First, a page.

Although the Court of Appeals was understandably reluctant to reach this "close" constitutional question in a case where a definitive determination had not yet been made on the question of embeddedness, it did comment on the arguments to be advanced in favor of each position. The Court of Appeals initially noted that it "can be argued" that abandoned shipwreck litigation was not firmly within the scope of admiralty jurisdiction prior to enactment of the ASA. Id. at 531. The Court of Appeals explained that

 the primary focus of [admiralty] jurisdiction "is unquestionably the protection of maritime commerce." Foremost Insurance Co. v. Richardson, 457 U.S. 668, 674, 102 S. Ct. 2654, 2658, 73 L. Ed. 2d 300 [(1982)]. Thus typical admiralty matters are those related to commercial vessels and those who operate them. They involve maritime contracts or torts on navigable waters. Delovio v. Boit, 7 Fed. Cas. 418, 444 (No. 3,776) (C.C. Mass. 1815) (Story, J.). Laws developed to govern maritime commerce have only been stretched to apply to litigation over abandoned shipwrecks with some imagination. The law of salvage, for example, originally developed to offer economic incentives to seamen observing ships and cargo in immediate marine peril to undertake rescue efforts. Some courts exercised admiralty jurisdiction over cases involving even long-abandoned and wrecked vessels by extending the applicability of the law of salvage, see, e.g., Cobb Coin Co. v. Unidentified, Wrecked & Abandoned Sailing Vessel, 549 F. Supp. 540, 557 (S.D. Fla. 1982) (even wreck is "in peril" of being lost through the action of the elements). Others thought the link too tenuous. See, e.g., Treasure Salvors[, Inc. v. Unidentified Wrecked and Abandoned Sailing Vessel Nuestra Senora de Atocha, 569 F.2d 330, 337 (5th Cir. 1978)] (application of salvage law to shipwreck "stretches a fiction to absurd lengths"). As to the law of finds, courts disagree about whether it is admiralty law at all. Thus it is possible to read the ASA as Congress' legitimate expression of a preference that abandoned shipwreck cases be treated as non-admiralty, made in response to questions about jurisdiction raised but not settled by the federal courts.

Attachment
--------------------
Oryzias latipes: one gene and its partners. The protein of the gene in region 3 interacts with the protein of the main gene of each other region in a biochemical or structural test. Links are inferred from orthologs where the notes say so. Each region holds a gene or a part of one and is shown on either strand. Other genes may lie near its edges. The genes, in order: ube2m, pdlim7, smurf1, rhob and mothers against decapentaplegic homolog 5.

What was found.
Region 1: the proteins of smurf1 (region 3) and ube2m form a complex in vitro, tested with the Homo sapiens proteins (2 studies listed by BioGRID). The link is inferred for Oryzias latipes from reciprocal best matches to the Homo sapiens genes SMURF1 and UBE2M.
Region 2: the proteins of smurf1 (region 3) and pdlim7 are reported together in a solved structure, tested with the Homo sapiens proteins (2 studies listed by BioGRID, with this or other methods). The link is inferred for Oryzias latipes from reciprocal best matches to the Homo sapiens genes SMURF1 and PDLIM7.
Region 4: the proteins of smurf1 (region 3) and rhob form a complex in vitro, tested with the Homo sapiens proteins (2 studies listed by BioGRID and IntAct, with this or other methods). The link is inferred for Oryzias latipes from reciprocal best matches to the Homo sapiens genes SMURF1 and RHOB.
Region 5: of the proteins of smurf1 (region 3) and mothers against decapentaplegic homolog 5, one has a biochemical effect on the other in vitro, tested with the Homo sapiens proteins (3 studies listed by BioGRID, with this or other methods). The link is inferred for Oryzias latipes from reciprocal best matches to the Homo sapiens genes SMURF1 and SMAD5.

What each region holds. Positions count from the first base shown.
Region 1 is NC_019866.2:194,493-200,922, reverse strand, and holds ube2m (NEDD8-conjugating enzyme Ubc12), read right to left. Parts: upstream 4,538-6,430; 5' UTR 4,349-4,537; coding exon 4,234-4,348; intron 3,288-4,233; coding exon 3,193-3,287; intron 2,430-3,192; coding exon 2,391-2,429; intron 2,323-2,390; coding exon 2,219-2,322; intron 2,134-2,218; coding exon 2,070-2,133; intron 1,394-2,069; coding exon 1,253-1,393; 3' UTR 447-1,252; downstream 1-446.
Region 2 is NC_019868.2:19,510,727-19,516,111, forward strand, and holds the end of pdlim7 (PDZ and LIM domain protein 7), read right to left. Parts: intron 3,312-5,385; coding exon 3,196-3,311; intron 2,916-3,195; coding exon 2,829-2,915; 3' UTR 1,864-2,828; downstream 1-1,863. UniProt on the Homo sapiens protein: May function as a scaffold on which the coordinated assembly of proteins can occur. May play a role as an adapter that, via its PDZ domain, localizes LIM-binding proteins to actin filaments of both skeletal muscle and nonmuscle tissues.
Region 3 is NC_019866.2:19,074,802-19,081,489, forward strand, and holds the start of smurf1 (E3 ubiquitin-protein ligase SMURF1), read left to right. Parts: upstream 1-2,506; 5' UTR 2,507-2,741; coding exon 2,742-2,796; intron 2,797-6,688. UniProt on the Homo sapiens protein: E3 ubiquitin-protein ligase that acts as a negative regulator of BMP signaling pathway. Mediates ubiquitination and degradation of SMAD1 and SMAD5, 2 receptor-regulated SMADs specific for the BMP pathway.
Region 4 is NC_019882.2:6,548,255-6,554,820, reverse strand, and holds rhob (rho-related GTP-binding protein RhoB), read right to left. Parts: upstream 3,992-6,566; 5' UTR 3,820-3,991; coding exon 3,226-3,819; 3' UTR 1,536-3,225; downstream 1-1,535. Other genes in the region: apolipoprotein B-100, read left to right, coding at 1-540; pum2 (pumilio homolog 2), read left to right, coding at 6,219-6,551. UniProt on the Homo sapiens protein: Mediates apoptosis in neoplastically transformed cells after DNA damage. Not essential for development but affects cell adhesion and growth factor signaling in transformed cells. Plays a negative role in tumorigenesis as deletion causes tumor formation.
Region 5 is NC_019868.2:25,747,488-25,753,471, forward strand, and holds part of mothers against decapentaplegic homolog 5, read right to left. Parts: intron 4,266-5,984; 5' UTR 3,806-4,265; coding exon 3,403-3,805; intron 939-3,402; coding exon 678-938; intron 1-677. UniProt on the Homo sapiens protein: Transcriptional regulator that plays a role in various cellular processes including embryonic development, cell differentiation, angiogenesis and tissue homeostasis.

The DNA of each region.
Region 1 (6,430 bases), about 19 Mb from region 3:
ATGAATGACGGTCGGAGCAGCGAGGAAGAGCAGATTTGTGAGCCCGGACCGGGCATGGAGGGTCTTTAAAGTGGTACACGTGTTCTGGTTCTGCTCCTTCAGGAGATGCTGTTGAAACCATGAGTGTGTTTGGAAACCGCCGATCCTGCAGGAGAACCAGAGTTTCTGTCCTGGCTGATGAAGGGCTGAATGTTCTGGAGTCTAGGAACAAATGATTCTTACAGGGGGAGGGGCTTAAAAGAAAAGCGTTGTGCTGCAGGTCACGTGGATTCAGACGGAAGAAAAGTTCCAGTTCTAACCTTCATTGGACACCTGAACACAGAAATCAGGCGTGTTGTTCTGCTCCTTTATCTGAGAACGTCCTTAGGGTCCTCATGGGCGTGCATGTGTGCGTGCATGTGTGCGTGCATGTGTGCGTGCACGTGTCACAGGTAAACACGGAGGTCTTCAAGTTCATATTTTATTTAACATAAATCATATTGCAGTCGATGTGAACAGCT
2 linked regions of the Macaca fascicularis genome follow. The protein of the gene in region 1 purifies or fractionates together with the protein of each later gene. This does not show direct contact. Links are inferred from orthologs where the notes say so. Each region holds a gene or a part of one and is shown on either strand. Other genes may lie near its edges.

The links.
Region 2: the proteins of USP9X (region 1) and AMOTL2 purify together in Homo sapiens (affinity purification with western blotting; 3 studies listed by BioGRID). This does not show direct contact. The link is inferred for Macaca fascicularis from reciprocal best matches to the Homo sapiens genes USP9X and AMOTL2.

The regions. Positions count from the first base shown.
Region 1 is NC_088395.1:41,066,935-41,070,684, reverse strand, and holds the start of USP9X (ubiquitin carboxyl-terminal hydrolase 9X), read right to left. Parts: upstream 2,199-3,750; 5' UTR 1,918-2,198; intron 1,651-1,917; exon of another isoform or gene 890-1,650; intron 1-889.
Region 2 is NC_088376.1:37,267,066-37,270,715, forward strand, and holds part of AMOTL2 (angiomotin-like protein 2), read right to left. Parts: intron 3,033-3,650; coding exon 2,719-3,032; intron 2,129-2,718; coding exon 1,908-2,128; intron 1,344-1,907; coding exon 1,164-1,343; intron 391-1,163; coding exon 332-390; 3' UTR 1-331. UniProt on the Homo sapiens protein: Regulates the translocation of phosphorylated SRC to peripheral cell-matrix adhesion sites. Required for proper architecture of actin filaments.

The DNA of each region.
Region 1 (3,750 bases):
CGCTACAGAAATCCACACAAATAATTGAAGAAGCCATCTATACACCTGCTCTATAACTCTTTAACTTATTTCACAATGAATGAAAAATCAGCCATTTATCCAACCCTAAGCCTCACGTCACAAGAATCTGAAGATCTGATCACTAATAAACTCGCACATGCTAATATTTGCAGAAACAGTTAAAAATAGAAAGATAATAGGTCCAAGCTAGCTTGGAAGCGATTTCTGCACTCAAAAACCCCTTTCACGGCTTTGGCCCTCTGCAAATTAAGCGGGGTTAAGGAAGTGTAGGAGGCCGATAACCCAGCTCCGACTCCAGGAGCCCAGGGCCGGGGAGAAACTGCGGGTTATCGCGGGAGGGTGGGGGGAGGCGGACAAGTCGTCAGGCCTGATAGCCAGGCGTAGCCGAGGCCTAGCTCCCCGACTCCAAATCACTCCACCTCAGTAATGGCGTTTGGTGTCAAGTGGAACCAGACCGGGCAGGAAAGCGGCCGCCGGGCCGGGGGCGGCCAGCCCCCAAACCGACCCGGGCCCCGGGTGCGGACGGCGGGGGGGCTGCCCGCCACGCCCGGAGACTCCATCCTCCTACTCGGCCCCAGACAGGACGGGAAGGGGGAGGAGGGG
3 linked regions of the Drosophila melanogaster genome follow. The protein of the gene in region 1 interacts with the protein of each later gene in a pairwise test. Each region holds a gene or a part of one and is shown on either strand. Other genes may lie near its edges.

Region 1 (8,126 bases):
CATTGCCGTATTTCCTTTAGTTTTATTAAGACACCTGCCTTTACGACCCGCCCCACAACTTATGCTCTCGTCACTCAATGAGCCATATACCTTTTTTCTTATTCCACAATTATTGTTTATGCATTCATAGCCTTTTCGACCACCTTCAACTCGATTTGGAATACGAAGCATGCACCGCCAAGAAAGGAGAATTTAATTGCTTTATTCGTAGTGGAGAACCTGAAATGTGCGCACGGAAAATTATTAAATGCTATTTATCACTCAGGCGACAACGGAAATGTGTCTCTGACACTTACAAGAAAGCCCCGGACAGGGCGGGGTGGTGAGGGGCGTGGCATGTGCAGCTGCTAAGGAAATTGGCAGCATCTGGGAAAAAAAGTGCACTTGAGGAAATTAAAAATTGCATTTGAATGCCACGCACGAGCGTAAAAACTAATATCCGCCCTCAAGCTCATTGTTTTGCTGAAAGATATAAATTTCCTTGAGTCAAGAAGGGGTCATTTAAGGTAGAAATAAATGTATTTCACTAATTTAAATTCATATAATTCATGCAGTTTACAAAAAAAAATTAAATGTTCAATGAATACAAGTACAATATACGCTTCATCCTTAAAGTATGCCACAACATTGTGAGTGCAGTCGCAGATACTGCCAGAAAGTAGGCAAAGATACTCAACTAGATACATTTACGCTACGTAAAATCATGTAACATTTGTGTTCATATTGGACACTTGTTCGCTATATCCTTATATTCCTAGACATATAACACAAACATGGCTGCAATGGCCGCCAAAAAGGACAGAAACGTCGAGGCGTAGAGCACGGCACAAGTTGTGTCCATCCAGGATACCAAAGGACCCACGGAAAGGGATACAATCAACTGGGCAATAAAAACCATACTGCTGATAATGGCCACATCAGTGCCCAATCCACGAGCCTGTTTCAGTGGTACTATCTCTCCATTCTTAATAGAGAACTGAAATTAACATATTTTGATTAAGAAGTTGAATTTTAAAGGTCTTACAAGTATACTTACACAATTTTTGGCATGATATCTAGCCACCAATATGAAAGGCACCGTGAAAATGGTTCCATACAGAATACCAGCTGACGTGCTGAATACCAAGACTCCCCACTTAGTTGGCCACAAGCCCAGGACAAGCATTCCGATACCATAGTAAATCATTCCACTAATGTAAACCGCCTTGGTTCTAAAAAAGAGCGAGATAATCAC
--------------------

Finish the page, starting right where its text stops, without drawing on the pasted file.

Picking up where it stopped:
Id. at 531-32.

 On the other hand, the Court of Appeals indicated that "it can persuasively be argued that federal jurisdiction over abandoned shipwreck cases was unquestioned before passage of the ASA." Id. at 532. The Court of Appeals noted that the Supreme Court had implicitly accepted the existence of admiralty jurisdiction in Florida Dep't of State v. Treasure Salvors, Inc., 458 U.S. 670, 102 S. Ct. 3304 (1982). See Zych, 941 F.2d at 532. Moreover, the Court pointed out that federal courts generally have exercised jurisdiction over shipwreck cases "either on the basis of the law of salvage or the law of finds, even when they declined to apply one of the two." Id. Significantly, the Court of Appeals also indicated that the legislative history of the ASA evidences the view of Congress that, in the absence of the Act, "admiralty jurisdiction over abandoned shipwrecks is clear." Id.